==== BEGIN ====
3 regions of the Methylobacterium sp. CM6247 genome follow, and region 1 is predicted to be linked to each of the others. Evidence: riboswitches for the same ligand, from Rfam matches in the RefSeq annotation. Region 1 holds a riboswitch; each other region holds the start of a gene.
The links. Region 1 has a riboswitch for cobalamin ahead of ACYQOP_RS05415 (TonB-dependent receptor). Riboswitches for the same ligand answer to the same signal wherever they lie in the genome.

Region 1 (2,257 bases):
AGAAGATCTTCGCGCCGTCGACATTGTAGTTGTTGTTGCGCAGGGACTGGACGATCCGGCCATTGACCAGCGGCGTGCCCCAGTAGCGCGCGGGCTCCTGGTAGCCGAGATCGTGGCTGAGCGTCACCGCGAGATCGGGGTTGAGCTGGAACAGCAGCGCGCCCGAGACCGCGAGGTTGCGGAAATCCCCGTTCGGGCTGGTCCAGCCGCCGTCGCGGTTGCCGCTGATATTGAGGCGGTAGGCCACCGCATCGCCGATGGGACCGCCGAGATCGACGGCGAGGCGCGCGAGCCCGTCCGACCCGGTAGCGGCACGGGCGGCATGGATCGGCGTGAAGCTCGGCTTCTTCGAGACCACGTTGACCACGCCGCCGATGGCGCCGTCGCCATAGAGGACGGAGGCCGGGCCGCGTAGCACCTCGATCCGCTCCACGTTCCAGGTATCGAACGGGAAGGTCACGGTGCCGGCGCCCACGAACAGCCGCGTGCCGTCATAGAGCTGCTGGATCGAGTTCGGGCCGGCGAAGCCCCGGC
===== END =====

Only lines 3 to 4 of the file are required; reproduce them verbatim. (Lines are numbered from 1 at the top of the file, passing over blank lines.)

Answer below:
Region 1 (2,257 bases):
AGAAGATCTTCGCGCCGTCGACATTGTAGTTGTTGTTGCGCAGGGACTGGACGATCCGGCCATTGACCAGCGGCGTGCCCCAGTAGCGCGCGGGCTCCTGGTAGCCGAGATCGTGGCTGAGCGTCACCGCGAGATCGGGGTTGAGCTGGAACAGCAGCGCGCCCGAGACCGCGAGGTTGCGGAAATCCCCGTTCGGGCTGGTCCAGCCGCCGTCGCGGTTGCCGCTGATATTGAGGCGGTAGGCCACCGCATCGCCGATGGGACCGCCGAGATCGACGGCGAGGCGCGCGAGCCCGTCCGACCCGGTAGCGGCACGGGCGGCATGGATCGGCGTGAAGCTCGGCTTCTTCGAGACCACGTTGACCACGCCGCCGATGGCGCCGTCGCCATAGAGGACGGAGGCCGGGCCGCGTAGCACCTCGATCCGCTCCACGTTCCAGGTATCGAACGGGAAGGTCACGGTGCCGGCGCCCACGAACAGCCGCGTGCCGTCATAGAGCTGCTGGATCGAGTTCGGGCCGGCGAAGCCCCGGC